Arbitration consists of entrusting the task of judging a dispute to one or more private individuals (arbitrators) so that they can render a decision that will be binding on the participants, in the same way as a judgement. Arbitration can take place when this type of dispute resolution is provided for in a contract (arbitration clause), or when all interested parties have agreed to submit their dispute to an arbitrator.

This way of resolving disputes is known for its high degree of confidentiality (which distinguishes it from the judicial process) and its rapidity. In arbitration, the participants have the opportunity to choose the arbitrator according to his or her areas of expertise/specialties, while having greater control over the conduct of the proceedings. Thus, the parties can be sure that the decision that will settle their dispute will be made by a specialist in the matter.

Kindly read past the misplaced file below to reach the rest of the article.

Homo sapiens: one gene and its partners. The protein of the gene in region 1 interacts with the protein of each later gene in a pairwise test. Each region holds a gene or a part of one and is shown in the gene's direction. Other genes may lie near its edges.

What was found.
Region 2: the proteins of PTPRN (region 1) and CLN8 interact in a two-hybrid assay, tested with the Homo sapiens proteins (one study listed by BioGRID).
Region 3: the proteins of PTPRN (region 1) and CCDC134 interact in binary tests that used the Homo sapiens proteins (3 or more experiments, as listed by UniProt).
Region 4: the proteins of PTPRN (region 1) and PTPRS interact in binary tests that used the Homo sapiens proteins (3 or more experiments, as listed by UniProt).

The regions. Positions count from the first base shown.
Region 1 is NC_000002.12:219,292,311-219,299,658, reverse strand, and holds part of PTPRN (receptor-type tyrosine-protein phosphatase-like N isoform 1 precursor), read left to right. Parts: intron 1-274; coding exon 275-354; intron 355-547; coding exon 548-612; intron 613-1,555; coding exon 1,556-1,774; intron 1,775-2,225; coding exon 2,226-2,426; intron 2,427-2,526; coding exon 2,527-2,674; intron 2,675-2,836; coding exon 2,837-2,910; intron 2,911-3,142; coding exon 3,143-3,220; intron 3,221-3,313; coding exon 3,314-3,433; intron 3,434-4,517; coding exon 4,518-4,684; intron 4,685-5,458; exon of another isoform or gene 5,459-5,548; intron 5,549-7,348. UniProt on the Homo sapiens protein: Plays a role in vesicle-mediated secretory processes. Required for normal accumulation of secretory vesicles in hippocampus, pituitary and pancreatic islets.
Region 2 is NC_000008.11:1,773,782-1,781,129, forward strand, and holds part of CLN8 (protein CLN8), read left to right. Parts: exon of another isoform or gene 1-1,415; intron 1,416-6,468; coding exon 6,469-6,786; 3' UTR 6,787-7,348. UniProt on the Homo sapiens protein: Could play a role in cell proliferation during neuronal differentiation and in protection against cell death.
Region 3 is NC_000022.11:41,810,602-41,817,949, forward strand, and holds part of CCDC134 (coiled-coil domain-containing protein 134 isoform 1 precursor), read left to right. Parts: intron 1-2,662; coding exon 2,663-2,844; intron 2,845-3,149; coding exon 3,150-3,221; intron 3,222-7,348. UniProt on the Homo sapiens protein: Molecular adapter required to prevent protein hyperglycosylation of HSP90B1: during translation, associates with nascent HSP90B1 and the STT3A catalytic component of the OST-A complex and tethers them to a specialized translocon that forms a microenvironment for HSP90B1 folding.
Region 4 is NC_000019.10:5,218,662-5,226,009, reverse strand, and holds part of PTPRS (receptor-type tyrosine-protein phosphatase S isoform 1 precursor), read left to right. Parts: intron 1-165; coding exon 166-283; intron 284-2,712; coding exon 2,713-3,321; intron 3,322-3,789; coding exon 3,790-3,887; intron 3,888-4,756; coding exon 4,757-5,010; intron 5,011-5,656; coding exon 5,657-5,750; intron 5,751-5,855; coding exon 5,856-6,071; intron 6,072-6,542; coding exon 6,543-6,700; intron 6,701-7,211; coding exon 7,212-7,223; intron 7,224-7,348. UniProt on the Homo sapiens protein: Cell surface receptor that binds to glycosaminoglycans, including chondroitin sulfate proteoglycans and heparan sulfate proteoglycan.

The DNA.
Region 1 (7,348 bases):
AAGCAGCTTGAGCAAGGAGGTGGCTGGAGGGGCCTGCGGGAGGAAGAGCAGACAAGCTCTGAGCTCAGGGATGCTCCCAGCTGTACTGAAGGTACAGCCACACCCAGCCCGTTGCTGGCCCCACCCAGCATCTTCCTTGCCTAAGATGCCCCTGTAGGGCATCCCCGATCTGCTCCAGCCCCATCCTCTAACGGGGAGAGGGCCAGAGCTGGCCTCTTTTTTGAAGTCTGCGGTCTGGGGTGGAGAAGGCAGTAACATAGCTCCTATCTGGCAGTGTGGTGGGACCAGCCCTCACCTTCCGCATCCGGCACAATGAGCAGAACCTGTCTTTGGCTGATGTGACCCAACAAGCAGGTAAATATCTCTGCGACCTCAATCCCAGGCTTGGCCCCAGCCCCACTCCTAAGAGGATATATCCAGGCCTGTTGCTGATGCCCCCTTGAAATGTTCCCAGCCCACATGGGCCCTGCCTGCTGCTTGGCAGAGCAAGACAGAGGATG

Although arbitration is usually used in commercial affairs, especially international ones, its main qualities (confidentiality, competence of the arbitrator, speed) are particularly appreciated in inheritance cases when the stakes are high. This is particularly the case when it is in everyone’s interest to allow a company to continue to prosper or to avoid tarnishing a commercial image in the eyes of the public, or to guarantee a rapid decision to close an estate.